As a tomboy, I have very few memories of ever watching, much less liking, traditional Disney movies. I distinctively remember my first movie theater movies, none of which fit the "traditional" mold of children's classics. They were Barbara Streisand's Yentl with my best friend and neighbor, Arthur, and his mother Lita who took us (we were about 10); A Coalminer's Daughter, with my ex-aunt Debbie at a tiny movie theater in downtown Attleboro (maybe I was 7?); and Star Wars with my father when I was about five years old. I remember the smells of the theaters, the glamour of the experience, and most of all, the adults with whom I went and our ensuing discussions after each movie. It's strange in hindsight that I had exposure to sophisticated adult themes like cross-dressing, severe alcoholism and poverty, and space wars (well, that's not as sophisticated) at such a young age. I don't really recall the themes of the movies as much as the music, the dark movie theater lighting, the vaguely musty smell during A Coalminer's Daughter, and the feeling of being very glamorous and sophisticated. My earliest Disney exposure was actually through music; my first record: Disco Mickey Mouse. I was obsessed with not only the title track featuring Mickey himself, but also "Macho Macho Duck" featuring Donald. I just LOVED that song and would dance around my cellar to the uplifting and badass lyrics saying something about Donald being a "keen and a real sensation," or whatever they were mumbling because I didn't really understand it. In fact, I was totally bored by the girly songs and any girly princess movies back before princesses were really a thing. For me, they weren't even a part of my life until I joined an area moms' club when my boys were one and two, and every other mom in the group had little girls obsessed with princesses. I absolutely HATED it, but I couldn't quite pinpoint why. My two younger sisters, on the other hand, grew up loving all things girly including the Disney classics (maybe we saw Snow White but I honestly don't remember), My Little Ponies, and Strawberry Shortcake. I was more interested in playing cops and robbers and "office" with my best friend and all of the neighborhood boys. I loved imagining laboratories and received presents from Santa such as Giant Ant Farms, Capsella, and microscopes. I never felt traditionally girly until I was about thirteen years old and discovered makeup. My image insecurities began to develop as a young teen when I "betrayed" my father by becoming a girl, and somehow became less worthy, even trustworthy, in his mind. My becoming a young woman was the beginning of the demise of my deeply instilled confidence from a young age; it was almost like a vice that wedged a divide between my father and me and began to gnaw at my self esteem as I realized that physical beauty was more greatly valued than intellect in my small world at thirteen.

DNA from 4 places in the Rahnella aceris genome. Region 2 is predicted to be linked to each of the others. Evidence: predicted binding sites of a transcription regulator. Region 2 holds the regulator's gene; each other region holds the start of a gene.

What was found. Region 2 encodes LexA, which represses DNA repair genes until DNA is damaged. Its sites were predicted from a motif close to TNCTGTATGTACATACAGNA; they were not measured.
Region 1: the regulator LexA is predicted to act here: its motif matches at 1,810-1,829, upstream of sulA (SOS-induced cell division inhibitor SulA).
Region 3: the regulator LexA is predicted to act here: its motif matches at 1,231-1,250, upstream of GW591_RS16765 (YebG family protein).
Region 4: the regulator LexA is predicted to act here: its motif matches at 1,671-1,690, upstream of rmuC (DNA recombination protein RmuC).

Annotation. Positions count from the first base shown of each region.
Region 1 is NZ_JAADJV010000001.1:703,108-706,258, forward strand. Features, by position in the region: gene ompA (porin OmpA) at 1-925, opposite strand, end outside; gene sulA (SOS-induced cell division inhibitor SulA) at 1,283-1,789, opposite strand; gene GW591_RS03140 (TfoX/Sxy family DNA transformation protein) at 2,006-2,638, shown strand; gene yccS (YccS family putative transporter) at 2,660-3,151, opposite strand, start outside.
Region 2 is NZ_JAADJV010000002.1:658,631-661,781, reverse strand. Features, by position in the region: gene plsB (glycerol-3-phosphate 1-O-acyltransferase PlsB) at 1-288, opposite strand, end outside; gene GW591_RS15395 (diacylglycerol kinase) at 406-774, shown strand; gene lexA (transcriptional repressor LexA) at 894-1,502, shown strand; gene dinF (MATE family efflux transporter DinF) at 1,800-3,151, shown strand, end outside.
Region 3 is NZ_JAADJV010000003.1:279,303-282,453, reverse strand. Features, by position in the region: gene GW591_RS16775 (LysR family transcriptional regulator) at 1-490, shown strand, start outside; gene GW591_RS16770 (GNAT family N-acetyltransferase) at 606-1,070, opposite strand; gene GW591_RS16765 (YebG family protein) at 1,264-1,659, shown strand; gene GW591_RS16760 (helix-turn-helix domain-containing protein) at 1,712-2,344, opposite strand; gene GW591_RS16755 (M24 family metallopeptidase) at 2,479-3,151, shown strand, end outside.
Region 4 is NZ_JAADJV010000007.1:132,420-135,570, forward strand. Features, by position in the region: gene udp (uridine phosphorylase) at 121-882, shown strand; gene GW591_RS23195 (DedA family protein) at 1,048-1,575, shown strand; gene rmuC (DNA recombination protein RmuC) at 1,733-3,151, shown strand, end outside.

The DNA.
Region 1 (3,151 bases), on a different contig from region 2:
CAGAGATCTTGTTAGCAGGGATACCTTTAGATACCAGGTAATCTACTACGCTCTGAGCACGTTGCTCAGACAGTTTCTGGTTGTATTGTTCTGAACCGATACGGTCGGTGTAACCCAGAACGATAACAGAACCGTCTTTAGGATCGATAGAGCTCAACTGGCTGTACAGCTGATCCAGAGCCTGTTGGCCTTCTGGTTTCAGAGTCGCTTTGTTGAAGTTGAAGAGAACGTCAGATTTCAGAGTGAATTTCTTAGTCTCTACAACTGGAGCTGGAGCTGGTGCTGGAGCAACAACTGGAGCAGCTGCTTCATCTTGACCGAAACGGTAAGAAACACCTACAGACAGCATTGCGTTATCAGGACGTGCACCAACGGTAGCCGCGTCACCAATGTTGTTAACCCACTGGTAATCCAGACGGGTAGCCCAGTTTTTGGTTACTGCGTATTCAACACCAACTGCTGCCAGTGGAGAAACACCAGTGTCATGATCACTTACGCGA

Linda Christensen points out many hidden messages in mainstream Disney movies, including my personal favorite, Peter Pan, which I probably saw for the first time on and old VCR player as a teenage babysitter. I loved the music and the pirate scenes, but I didn't at the time read into subliminal messages teeny tiny Tinkerbell was portraying with her own self loathing or the negativity/"darkness"/plumpness equaling negative depiction of the pirates. Actually, before reading Christensen's article, I thought of Peter Pan as a benign princess-less tale and a really cool ride in Disney World, which my family and I visited twice in my formative years when I was six and then thirteen. Christensen's former student, Lila Johnson, further illustrates the grave danger involved in typical princess culture; white, fair complected, light-eyed, impossibly adorable and lovable women who exuded happiness when presented with their perfect princes. Even though I wasn't specifically exposed to the Disney movies at length as a kid, I still valued those same ideals that I wasn't: I wasn't blonde enough, blue-eyed, stick skinny (even though in hindsight, I was thin), or traditionally beautiful with my Irish pancake knees. I always felt like I didn't measure up to the stereotypical perfection that I saw on Doublemint Gum commercials, every TV show including "The Love Boat," "Fantasy Island," "Three's Company", and my favorite, "The Dukes of Hazzard", and in the eighties, MTV. I felt like an outsider even within my culture of power as a white Christian female from a middle-class suburb. I felt, well... less worthy.
Seeing Brave this afternoon was better than I anticipated but still somehow demeaning to me in its message. It was Disney's attempt to undo the harm of their princess culture; to explain the traditional virtues and behaviors of a "princess" and to reverse the stereotype through its protagonist, Merida. I admittedly watched it from a cynical perspective knowing that this princess culture has skewed many children's views of themselves, even now that we're adults. I also had taken an advertising and media course as part of my undergrad studies at UMass Amherst where professor Sut Jhally pointed out hundreds of instances of subliminal objectification of women and minorities and brand placement in movies, advertisements, videos, and television programs. As Christensen's students asked her, we asked Professor Jhally, "Can you look at tv the same again?" The answer is a resounding no. Even in watching Brave, as a non-princess-kid, I was aggravated with Merida's education of a princess's role. Regardless of her rebellious nature, the film continued to instill the concept of "this is what a princess is to do." As a mother, I was offended by Merida's wish to change her mother rather than the societal image of women as objects to be won over. It bugged me. I also didn't like the gratuitous violence among the men; the machismo which was clearly belittled by Disney (men were objectified as well) but nevertheless instilled thoughout the film. I didn't feel like there were too many instances of bravery as the title proclaims, but rather, circumstantial happenings that were fortuitous. I know that the message was intended to be good, but somehow, it didn't leave me feeling invigorated. Maybe I'm being too cynical because Brave is certainly a step in the right direction and also entertaining, but I was left feeling underwhelmed by the attempt to strengthen the role of the female protagonist who happens to be a princess. True to my tomboy nature, I suppose, I still don't like princesses.